Citation: Evaluation & the Health Professions
      PubDate: 2022-05-20T06:01:27Z
      DOI: 10.1177/01632787221099941
       
  • The Reliability and Validity of the Turkish Version of Smartphone Impact
           Scale

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      Authors: Tansu Birinci, Pınar Van Der Veer, Caner Mutlu, Ebru Kaya Mutlu
      Abstract: Evaluation & the Health Professions, Ahead of Print.
      The Smartphone Impact Scale (SIS) was originally developed in English to determine the cognitive, affective, social, and behavioral impacts of smartphones. This study aimed to translate and cross-culturally adapt the SIS instrument into Turkish and investigate its psychometric properties. Two hundred and sixty-four young and middle-aged adults (186 females) with a mean age of 36.24 years (SD = 14.93; range, 18–65 years) were included. For cross-cultural adaptation, two bi-lingual translators used the back-translation procedure. Within a 5-to-7-day period after the first assessment, the participants completed the Turkish version of SIS (SIS-T) to evaluate test-retest reliability. Cronbach’s alpha (α) was used to assess internal consistency. The correlation between the Turkish version of the Smartphone Addiction Scale (SAS-T) and the Nottingham Health Profile was determined to check the validity. The SIS-T had a high-level internal consistency (α = 0.86) and test-retest reliability (ICC2,1 = 0.56 to 0.89 for subscales). The SIS-T subscales were correlated with the SAS-T (r = 0.31 to 0.66, p < 0.01), indicating a good concurrent validity. The results show that the SIS-T is semantically and linguistically adequate to determine smartphones' cognitive, affective, social, and behavioral impacts on young and middle-aged adults. Good internal validity and test-retest reliability of the SIS-T were defined to evaluate the impacts of smartphones among Turkish-speaking young and middle-aged adults.
      Citation: Evaluation & the Health Professions
      PubDate: 2022-05-16T12:32:35Z
      DOI: 10.1177/01632787221097703
       
  • Psychometric Evaluation of Chronic Patients Using the Persian Version of
           Patient Activation Measure (PAM)

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      Authors: Mohammad Ali Zakeri, Ali Esmaeili Nadimi, Golamreza Bazmandegan, Maryam Zakeri, Mahlagha Dehghan
      Abstract: Evaluation & the Health Professions, Ahead of Print.
      The Patient Activation Measure (PAM) is a 13-item questionnaire that assesses patients’ knowledge, skills, and confidence in self-management. The current study aimed to translate the American version of the PAM-13 into Persian and test the psychometric properties of the Persian version among chronic patients. This cross-sectional study was conducted on 438 chronically ill patients in Rafsanjan, Iran from May to November 2019. The American version of the PAM-13 was translated into Persian using a standardized forward–backward translation method. Internal consistency, test-retest reliability, face and content validity, as well as construct validity (structural and convergent validity) were all assessed. The content validity index of the Patient Activation Measure-13 Persian (PAM-13-P) was 0.91. Exploratory and confirmatory factor analyses showed that the PAM-13-P had a meaningful structural validity. The PAM-13-P scores were negatively correlated with the Partner in Health Measure (PIH) (r = −0.29, p < 0.001). In addition, the PAM13-P scores were positively correlated with the Satisfaction with Life Scale (SWLS) (r = 0.31, p < 0.001). The internal consistency was 0.88, and the repeatability was excellent [Intraclass Correlation Coefficient (ICC):0.96 and confidence interval (CI): 0.94–0.98]. This study demonstrates that the PAM-13-P is a reliable and valid measure for assessing activation among chronically ill patients. The PAM-13-P scale assesses the level of self-management of chronic patients and identifies appropriate care strategies to meet their needs.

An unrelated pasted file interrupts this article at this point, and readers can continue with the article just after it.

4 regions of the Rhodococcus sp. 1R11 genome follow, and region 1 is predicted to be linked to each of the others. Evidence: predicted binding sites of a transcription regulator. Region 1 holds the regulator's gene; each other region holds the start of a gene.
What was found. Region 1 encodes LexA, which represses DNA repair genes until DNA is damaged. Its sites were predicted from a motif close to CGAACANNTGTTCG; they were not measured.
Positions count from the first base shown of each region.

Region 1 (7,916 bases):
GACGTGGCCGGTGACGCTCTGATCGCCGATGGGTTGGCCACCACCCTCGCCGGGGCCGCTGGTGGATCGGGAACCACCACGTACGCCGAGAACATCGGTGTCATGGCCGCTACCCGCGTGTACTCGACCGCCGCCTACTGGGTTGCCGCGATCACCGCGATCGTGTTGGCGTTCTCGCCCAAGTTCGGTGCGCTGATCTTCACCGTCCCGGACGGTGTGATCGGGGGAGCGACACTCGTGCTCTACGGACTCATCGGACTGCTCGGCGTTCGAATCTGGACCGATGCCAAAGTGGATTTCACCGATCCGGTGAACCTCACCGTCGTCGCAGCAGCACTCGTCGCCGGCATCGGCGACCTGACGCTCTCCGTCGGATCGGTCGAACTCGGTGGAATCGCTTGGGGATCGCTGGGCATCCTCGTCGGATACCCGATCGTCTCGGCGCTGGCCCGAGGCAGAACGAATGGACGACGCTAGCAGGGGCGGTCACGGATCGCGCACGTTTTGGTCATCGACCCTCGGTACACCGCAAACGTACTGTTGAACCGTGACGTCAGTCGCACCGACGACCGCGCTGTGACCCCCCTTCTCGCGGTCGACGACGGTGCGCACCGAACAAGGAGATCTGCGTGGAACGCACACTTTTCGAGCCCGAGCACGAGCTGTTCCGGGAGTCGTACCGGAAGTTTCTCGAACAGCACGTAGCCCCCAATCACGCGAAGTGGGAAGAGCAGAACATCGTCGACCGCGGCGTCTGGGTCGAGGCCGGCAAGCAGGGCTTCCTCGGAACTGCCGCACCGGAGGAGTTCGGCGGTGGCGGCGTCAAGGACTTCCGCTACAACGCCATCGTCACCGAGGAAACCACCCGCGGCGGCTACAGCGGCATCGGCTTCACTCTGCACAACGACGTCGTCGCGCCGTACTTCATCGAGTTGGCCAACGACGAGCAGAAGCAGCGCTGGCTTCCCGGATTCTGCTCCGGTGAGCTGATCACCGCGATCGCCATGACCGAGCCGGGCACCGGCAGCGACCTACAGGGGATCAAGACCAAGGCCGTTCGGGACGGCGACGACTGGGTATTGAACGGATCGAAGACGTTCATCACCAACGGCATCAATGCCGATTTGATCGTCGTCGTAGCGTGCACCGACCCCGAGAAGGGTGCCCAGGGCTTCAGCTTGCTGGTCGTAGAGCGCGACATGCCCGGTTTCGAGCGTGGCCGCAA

Citation: Evaluation & the Health Professions
      PubDate: 2022-05-04T11:50:57Z
      DOI: 10.1177/01632787221096904
       
  • Prevalence of Workplace Bullying Among Healthcare Professionals in
           Tertiary Care Hospitals in Pakistan

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      Authors: Usha Kumari, Muhammad Z. Muneer, Muhammad A. Murtaza, Fakhar Abbas, Abdul M. Sahito, Zair Hassan, Keerathana Manjunath
      Abstract: Evaluation & the Health Professions, Ahead of Print.
      Workplace bullying (WPB) in the healthcare system (HCS), whether perpetrated by healthcare professionals (HCPs) or patients, is a serious problem. The goal of this research study was to find out how common WPB is among HCPs. We conducted a questionnaire-based cross-sectional study in the three public tertiary care hospitals of Karachi, Pakistan from May to October 2020. A validated Negative Acts Questionnaire-Revised (NAQ-R) was used to measure WPB prevalence. The final sample size was 449, out of which 72.4% were females and 27.6% were males. The majority of respondents were house officers or 1st-year trainees who had completed their MBBS (n = 252, 56.1%). Residents (n = 197, 43.9%) who were pursuing specialty training made up the remainder of the respondents. As per NAQ-R cut-offs, the prevalence of bullied, being bullied, and not bullied was 41, 29, and 30%, respectively. WPB prevalence was higher in males (53%) than females (38%), whereas it occurred more often in residents (48%) than house officers (36%). We found similar findings while using the self-reported definition for WPB. Based on our findings, we conclude that WPB is pervasive among HCPs, particularly for males and residents in tertiary care hospitals in Pakistan.